It’s one thing to admit a mistake on Robinson. One year later following a season in which the offensive line was in shambles and Stafford missed time in training camp and during the season? It’s fair to question if Robinson was a fit to begin with.

There seems to be this misconception that if the Rams make these moves, it opens things up for them to make other moves and allocate those resources elsewhere. With the amount of dead money that they’d be eating, that’s not necessarily the case.

If the Rams cut or trade Floyd before June 1, they save only $3M. If they are able to trade Allen Robinson, that saves around $6.8M. A Ramsey trade saves $5.6M. Currently they sit at $9.8M over the cap and still have a ways to go to get under before the start of the league year on March 15.

This isn’t necessarily a case where the Rams are going to be able to cut Floyd and then replace him with 3-4 players. The money saved isn’t significant for this season.

The key phrase there is “for this season.” A few things can be true here. Yes, it’s true that these moves open up the cap for 2024. However, what about 2023? It’s also true that we need to wait and see what the Rams end up actually doing and what team they put on the field in Week 1.

Still, the Rams have a 35-year old Matthew Stafford and will have a 32-year old Aaron Donald. Both of those players have been in the middle of retirement rumors. Hoping Donald comes back for 2024 and the last year of his deal seems like quite a risk.

Contracts like Donald and Kupp will possibly be restructured to open up some cap space for this season. Joe Noteboom’s contract could also be restructured. However, that would tie the Rams to an oft-injured offensive lineman for another season.

Over the past few years, the Rams have gone with an “all-in” approach. Snead has been unafraid to make moves where other teams may have been. The Rams signed Stafford and Kupp through 2026 so that they would be tied together. The final year of Donald’s contract is 2024. Is the plan no longer to maximize the window with these players? Take a mulligan or rebuild year in 2023 and that would appear to be the case.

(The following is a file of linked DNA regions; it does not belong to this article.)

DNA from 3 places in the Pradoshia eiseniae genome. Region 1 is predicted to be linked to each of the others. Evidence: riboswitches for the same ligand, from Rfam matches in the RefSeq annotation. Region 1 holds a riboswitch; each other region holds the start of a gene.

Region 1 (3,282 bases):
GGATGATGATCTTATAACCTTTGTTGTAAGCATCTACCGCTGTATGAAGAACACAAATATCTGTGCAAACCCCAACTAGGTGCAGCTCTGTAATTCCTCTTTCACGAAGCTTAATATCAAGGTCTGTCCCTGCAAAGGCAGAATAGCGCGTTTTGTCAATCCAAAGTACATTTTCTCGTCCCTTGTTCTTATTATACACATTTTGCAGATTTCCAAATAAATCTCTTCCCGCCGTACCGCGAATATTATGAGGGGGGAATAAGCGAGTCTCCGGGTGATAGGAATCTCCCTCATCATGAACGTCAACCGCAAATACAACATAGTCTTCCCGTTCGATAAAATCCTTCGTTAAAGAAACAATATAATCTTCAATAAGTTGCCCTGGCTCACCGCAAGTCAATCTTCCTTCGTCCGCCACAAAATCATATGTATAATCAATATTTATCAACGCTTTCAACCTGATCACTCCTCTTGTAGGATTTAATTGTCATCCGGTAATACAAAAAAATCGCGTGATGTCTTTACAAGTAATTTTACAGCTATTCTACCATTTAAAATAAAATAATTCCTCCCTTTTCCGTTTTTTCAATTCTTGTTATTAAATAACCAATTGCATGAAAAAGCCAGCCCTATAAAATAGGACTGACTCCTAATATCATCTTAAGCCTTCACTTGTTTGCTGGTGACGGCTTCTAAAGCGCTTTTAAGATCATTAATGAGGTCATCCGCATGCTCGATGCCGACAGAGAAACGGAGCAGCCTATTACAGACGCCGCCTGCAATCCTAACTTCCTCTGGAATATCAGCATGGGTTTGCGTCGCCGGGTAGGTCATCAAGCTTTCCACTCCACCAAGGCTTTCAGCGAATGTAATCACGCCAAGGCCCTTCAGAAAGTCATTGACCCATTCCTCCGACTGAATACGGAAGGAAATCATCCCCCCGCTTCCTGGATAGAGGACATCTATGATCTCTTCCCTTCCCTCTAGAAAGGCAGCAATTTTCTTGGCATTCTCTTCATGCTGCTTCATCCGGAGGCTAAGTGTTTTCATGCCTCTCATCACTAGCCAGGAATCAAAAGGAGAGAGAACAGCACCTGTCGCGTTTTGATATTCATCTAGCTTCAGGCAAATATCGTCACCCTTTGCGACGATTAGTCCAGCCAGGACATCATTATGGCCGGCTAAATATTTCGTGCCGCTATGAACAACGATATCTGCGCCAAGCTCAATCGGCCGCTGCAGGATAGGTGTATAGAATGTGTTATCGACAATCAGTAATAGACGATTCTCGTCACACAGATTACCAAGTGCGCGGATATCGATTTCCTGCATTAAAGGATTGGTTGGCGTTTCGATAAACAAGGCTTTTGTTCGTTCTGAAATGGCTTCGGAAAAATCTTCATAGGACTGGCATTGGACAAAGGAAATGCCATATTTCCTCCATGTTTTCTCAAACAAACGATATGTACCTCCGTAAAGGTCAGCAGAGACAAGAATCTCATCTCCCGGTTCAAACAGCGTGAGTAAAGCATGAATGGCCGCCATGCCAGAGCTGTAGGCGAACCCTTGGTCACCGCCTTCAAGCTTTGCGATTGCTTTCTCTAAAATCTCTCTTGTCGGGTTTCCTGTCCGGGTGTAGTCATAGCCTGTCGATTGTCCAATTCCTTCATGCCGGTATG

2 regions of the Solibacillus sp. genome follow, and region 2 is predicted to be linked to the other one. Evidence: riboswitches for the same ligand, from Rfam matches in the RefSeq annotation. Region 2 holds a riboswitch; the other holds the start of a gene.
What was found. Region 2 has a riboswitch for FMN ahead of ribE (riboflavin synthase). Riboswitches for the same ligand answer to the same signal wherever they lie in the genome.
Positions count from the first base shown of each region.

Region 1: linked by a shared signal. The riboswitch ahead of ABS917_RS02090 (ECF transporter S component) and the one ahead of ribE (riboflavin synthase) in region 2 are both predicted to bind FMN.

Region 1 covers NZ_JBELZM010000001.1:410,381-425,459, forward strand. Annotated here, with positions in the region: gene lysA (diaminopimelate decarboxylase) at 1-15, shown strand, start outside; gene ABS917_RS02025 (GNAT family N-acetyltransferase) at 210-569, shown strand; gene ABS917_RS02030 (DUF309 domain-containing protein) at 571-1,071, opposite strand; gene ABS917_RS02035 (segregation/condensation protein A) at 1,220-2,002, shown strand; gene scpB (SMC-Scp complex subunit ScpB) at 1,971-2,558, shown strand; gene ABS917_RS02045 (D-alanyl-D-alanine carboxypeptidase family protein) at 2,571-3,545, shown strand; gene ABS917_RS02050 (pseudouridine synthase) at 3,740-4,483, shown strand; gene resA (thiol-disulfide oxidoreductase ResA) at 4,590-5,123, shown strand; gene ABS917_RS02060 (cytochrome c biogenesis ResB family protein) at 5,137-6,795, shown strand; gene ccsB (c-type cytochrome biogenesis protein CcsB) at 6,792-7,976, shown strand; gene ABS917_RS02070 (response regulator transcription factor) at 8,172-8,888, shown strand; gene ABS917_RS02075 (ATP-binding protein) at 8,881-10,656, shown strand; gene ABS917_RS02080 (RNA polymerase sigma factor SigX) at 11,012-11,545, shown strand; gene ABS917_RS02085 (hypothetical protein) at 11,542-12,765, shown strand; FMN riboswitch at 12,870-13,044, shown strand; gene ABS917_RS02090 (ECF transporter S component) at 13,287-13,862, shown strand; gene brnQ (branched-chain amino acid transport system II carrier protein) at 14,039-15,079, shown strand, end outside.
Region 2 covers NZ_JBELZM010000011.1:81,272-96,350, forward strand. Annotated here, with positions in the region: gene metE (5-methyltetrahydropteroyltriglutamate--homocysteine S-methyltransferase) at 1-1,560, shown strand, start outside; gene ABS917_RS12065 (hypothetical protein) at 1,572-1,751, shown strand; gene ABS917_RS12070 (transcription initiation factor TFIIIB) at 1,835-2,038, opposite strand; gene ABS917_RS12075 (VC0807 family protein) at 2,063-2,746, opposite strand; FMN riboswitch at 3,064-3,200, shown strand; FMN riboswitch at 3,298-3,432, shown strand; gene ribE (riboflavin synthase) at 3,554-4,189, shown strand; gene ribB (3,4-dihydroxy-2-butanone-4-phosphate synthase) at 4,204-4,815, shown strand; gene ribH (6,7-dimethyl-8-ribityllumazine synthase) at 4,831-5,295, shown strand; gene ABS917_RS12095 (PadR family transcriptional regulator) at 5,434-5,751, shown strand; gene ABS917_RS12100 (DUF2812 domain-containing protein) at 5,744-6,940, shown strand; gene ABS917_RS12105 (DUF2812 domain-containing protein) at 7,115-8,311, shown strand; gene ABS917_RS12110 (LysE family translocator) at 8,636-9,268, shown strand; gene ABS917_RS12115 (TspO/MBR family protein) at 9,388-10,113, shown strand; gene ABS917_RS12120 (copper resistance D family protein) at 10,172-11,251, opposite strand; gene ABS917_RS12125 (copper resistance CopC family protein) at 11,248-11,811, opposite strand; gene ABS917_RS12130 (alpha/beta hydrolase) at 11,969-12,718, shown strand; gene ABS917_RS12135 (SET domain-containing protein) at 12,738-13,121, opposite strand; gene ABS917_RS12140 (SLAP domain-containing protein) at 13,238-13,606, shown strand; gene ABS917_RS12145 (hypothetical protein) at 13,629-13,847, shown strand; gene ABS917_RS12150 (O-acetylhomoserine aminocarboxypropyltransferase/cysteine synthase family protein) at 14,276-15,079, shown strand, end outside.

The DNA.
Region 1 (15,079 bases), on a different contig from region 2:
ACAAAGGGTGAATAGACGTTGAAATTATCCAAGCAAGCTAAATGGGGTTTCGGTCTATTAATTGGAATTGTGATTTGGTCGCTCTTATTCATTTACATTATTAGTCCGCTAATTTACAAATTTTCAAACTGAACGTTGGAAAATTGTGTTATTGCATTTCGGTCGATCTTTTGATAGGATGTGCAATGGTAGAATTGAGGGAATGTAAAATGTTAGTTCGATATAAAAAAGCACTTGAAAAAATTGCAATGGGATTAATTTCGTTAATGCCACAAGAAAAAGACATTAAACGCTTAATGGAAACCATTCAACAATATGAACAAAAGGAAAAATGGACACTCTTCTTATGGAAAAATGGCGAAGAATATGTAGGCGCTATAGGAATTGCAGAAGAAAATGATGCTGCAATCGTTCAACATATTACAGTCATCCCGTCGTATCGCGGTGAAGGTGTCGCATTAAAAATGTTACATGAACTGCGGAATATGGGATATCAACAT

There have been some comparisons of what the Rams are doing to the Kansas City Chiefs remodel between 2020 and 2021. The difference is that the Chiefs have a 1-of-1 at quarterback and an all-time great head coach in Patrick Mahomes and Andy Reid. If you start trying to build like the Chiefs, you’re already losing.

Teams tried to replicate what the New England Patriots were doing on the field for 20 years under Bill Belichick and Tom Brady. They tried hiring Belichick assistants and bringing in Patriot players to recreate “The Patriot Way”. All of those attempts failed. Winning in the NFL is hard. It’s even harder when you try to recreate an anomaly.

When some think of the word “rebuild” they think of a 2-3 year process. The Rams may not be doing that, but they are certainly doing more than a retool or remodel if they move on from staple players such as Ramsey and Floyd.

It’s time to face the reality that the Rams may be in for another season with growing pains. Following a tough year that ended with a 5-12 record, a lot of changes are coming. What impact those changes have or how the Rams manage them will determine their success moving forward.